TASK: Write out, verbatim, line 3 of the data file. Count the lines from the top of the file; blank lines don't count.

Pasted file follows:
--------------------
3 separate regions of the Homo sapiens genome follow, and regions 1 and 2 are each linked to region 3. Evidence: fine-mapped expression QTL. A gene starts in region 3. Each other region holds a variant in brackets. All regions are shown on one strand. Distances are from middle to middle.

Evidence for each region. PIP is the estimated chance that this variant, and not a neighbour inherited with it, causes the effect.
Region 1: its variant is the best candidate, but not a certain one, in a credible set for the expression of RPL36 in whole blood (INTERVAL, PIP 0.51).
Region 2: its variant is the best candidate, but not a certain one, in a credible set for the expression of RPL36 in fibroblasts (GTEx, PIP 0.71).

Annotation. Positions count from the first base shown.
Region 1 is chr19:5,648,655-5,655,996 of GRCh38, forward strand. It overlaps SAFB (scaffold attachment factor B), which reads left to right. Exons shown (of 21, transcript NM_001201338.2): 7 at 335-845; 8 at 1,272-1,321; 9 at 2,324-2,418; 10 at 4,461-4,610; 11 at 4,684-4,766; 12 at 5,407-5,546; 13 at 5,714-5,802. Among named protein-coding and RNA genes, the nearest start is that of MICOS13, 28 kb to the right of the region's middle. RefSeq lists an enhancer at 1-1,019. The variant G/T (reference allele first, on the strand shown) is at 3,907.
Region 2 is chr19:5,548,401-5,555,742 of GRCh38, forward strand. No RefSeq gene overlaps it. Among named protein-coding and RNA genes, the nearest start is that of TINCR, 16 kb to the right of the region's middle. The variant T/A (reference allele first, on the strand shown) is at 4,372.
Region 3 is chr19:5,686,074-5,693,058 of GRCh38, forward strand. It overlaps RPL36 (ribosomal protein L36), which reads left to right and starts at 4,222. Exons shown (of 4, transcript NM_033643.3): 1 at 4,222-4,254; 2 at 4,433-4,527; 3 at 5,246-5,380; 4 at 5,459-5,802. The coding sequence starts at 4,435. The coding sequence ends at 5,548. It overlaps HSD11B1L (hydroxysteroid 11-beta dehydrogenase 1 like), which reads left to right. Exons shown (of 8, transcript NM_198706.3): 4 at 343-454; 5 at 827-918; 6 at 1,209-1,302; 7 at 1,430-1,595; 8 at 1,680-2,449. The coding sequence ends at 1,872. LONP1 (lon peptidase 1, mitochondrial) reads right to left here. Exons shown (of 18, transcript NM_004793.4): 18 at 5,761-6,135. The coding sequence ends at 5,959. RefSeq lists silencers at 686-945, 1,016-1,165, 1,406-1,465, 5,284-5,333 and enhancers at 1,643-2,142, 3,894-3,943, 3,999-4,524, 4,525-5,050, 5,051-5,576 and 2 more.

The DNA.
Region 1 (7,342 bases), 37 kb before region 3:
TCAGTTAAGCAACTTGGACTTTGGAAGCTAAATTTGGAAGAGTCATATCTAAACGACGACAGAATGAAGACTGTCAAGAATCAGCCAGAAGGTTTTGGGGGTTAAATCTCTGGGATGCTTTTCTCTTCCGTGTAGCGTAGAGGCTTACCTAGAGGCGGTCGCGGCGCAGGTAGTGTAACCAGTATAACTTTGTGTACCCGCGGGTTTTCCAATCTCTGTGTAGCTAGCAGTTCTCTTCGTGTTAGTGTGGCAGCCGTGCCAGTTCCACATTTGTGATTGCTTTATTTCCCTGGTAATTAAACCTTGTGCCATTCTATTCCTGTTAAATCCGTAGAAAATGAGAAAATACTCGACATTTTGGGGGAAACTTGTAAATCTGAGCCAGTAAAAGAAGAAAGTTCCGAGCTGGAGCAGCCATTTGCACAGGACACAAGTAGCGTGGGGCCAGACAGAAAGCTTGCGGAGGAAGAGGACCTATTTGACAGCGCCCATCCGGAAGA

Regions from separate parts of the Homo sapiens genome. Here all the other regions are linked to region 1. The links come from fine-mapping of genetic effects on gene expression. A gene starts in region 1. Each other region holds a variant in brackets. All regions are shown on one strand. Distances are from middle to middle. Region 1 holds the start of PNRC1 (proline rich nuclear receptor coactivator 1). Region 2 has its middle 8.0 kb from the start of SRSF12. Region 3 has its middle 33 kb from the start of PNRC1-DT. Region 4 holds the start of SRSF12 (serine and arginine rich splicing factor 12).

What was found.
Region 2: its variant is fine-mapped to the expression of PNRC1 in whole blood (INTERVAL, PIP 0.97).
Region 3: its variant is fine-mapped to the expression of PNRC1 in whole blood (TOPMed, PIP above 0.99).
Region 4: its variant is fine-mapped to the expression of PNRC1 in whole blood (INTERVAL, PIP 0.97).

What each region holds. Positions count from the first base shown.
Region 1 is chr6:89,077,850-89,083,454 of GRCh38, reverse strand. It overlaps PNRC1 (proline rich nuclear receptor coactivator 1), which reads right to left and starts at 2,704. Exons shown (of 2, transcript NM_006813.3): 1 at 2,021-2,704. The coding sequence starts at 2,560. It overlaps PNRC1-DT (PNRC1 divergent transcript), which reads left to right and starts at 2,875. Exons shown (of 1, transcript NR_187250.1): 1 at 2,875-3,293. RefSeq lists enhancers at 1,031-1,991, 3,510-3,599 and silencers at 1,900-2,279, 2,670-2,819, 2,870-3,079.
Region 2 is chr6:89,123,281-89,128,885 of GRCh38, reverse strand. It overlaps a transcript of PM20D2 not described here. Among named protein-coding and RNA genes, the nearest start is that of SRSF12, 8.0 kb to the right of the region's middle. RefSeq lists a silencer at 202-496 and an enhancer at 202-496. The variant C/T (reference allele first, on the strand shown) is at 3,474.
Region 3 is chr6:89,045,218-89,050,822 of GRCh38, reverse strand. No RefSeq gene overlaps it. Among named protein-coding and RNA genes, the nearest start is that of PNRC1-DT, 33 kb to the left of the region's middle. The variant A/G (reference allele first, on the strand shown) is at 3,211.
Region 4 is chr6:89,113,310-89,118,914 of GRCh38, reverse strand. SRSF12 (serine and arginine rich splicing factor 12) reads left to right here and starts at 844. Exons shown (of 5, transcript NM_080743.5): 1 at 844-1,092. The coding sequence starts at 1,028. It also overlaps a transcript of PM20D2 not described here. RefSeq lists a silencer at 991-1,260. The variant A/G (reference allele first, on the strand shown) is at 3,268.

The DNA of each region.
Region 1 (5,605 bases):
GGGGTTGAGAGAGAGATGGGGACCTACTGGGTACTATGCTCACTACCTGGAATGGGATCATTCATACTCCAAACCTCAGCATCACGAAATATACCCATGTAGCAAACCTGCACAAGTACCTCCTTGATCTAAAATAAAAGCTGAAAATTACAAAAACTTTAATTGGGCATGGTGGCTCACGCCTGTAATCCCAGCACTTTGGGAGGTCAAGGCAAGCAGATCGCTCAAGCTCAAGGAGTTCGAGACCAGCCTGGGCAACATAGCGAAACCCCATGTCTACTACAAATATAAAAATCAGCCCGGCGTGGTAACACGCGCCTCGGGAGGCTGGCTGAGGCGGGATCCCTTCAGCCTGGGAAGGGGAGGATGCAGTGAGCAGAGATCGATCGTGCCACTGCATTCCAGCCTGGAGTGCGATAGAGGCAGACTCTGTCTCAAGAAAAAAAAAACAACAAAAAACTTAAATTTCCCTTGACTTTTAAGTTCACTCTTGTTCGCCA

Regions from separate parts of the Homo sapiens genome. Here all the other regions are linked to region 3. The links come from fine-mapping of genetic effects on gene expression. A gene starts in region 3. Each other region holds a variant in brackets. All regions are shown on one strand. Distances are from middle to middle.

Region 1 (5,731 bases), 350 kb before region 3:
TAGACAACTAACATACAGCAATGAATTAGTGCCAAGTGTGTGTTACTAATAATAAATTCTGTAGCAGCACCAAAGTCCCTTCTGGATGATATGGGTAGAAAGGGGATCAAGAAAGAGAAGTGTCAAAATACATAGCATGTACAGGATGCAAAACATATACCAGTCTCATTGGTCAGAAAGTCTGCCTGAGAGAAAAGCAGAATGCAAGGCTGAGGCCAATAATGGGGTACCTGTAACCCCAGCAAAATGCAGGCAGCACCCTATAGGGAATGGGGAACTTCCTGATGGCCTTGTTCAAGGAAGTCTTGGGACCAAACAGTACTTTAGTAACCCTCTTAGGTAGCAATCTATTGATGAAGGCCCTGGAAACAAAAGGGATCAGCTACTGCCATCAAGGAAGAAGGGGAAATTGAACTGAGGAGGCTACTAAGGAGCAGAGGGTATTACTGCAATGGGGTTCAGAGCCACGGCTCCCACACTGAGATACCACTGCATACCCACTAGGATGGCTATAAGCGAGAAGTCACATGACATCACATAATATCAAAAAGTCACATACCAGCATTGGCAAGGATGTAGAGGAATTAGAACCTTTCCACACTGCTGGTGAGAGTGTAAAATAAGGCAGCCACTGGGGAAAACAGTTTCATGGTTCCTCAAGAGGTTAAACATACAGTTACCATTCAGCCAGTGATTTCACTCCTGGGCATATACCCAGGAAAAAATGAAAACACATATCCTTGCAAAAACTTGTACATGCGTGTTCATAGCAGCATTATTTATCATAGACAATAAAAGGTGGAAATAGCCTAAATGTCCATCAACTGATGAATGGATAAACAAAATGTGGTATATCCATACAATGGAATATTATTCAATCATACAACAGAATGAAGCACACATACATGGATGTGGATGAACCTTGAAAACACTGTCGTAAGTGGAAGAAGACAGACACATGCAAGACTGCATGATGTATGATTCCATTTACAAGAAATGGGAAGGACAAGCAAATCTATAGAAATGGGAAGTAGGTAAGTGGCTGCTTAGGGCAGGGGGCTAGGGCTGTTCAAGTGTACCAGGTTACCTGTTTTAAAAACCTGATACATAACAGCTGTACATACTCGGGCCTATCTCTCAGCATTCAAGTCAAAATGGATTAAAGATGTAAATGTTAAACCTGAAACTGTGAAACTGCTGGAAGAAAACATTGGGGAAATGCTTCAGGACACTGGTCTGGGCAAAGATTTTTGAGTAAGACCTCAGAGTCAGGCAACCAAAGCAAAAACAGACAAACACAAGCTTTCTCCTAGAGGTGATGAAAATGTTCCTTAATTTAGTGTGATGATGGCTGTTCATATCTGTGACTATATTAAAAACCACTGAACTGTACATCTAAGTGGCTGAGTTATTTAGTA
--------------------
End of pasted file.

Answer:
Region 1: its variant is the best candidate, but not a certain one, in a credible set for the expression of RPL36 in whole blood (INTERVAL, PIP 0.51).